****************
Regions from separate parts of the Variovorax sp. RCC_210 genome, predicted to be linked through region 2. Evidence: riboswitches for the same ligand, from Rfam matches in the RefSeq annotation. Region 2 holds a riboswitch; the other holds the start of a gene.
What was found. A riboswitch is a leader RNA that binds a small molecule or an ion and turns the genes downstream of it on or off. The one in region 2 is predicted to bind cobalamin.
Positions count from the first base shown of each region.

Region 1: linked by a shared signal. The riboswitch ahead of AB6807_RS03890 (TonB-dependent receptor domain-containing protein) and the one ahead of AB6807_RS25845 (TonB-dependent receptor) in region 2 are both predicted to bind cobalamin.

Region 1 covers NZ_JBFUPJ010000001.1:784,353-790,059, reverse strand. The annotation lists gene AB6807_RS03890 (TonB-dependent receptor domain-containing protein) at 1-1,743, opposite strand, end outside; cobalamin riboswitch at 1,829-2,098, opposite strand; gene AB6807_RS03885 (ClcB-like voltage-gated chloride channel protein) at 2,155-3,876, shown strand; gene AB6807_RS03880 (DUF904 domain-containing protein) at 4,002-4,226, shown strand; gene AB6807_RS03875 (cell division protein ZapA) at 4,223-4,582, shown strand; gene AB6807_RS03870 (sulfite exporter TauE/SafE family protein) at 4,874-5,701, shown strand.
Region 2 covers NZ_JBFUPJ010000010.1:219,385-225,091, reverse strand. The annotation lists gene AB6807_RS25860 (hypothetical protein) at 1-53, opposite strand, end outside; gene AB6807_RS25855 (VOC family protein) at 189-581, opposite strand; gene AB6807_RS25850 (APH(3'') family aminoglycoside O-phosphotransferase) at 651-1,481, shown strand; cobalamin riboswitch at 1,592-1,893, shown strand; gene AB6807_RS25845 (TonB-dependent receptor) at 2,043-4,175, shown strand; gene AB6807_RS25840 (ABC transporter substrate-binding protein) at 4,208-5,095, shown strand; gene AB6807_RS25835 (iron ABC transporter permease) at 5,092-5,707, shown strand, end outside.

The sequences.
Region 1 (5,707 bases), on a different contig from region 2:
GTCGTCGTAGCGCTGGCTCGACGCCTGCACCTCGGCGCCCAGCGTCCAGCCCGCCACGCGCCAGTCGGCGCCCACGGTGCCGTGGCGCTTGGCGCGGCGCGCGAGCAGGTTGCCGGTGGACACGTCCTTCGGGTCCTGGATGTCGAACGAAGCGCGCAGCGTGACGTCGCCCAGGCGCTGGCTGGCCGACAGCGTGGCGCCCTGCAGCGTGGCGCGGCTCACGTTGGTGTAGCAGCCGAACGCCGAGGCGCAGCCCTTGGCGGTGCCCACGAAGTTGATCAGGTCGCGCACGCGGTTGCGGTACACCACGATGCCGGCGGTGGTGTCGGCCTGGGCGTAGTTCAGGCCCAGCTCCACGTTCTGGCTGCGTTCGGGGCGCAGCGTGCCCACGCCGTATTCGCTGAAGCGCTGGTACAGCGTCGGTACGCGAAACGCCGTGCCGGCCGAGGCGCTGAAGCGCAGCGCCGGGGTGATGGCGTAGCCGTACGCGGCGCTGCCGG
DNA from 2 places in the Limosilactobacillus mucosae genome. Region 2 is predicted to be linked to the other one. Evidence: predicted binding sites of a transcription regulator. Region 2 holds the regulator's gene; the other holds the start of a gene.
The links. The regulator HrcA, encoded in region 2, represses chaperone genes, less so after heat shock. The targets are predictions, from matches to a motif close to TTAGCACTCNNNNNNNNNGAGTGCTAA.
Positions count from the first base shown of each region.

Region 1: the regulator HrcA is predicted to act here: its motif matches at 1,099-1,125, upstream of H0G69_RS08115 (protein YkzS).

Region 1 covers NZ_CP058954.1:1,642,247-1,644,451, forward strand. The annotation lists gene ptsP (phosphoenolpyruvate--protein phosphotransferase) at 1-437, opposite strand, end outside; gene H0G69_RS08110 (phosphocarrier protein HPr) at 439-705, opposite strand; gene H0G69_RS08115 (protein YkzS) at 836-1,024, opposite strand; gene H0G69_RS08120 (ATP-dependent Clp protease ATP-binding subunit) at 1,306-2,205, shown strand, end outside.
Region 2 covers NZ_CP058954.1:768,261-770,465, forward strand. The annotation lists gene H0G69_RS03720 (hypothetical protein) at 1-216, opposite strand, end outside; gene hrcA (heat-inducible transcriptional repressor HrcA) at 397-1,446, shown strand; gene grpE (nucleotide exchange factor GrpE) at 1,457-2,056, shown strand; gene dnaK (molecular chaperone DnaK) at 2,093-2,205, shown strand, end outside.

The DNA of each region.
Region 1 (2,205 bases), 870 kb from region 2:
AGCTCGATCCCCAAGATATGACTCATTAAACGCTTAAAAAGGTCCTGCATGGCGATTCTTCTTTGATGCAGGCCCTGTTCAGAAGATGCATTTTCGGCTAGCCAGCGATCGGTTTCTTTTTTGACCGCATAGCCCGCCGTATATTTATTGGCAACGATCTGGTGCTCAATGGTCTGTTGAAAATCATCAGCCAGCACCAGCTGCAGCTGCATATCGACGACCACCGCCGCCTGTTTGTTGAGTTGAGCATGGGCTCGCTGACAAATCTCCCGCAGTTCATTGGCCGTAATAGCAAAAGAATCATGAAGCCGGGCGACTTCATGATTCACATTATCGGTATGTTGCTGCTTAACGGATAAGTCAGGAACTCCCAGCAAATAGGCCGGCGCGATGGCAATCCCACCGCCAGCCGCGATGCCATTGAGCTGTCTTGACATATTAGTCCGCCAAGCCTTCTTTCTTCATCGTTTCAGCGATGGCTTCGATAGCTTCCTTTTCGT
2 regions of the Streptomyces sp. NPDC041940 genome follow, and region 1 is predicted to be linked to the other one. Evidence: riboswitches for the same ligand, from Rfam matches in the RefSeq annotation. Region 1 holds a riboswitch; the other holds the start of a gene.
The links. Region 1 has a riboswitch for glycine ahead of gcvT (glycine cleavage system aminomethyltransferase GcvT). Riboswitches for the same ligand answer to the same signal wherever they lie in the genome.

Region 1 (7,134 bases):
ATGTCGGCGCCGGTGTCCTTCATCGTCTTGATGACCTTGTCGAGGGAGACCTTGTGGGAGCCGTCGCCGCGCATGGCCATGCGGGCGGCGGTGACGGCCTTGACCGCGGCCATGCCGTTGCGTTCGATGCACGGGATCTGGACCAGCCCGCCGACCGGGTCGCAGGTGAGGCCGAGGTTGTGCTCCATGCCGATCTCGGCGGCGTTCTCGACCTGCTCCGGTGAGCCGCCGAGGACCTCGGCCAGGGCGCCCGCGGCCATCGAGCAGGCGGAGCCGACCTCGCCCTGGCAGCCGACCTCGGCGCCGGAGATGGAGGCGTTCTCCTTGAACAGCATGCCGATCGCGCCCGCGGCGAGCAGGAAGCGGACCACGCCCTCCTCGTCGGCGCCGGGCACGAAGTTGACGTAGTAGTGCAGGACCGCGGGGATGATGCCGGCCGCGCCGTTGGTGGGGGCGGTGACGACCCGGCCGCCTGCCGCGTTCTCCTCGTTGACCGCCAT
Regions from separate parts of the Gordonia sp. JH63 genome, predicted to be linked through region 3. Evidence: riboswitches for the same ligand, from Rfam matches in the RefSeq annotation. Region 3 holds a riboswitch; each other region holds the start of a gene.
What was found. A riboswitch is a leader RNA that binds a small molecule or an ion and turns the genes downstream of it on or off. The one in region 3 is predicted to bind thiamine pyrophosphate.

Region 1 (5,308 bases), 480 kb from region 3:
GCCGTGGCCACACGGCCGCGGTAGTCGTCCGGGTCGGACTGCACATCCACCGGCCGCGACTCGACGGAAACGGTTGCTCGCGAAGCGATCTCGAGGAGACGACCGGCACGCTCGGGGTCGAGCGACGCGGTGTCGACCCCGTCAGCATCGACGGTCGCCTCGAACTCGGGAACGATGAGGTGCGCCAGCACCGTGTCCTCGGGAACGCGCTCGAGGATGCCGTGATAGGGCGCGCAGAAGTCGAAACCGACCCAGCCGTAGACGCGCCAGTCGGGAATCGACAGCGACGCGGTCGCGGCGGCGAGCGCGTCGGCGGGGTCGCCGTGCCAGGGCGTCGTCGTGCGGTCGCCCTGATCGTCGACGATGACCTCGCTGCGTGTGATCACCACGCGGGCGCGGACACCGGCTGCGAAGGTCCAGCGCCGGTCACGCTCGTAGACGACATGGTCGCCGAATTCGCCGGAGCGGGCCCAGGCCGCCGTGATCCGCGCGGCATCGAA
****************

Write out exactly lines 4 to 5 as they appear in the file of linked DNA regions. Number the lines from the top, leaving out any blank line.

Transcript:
Region 1: linked by a shared signal. The riboswitch ahead of AB6807_RS03890 (TonB-dependent receptor domain-containing protein) and the one ahead of AB6807_RS25845 (TonB-dependent receptor) in region 2 are both predicted to bind cobalamin.

Region 1 covers NZ_JBFUPJ010000001.1:784,353-790,059, reverse strand. The annotation lists gene AB6807_RS03890 (TonB-dependent receptor domain-containing protein) at 1-1,743, opposite strand, end outside; cobalamin riboswitch at 1,829-2,098, opposite strand; gene AB6807_RS03885 (ClcB-like voltage-gated chloride channel protein) at 2,155-3,876, shown strand; gene AB6807_RS03880 (DUF904 domain-containing protein) at 4,002-4,226, shown strand; gene AB6807_RS03875 (cell division protein ZapA) at 4,223-4,582, shown strand; gene AB6807_RS03870 (sulfite exporter TauE/SafE family protein) at 4,874-5,701, shown strand.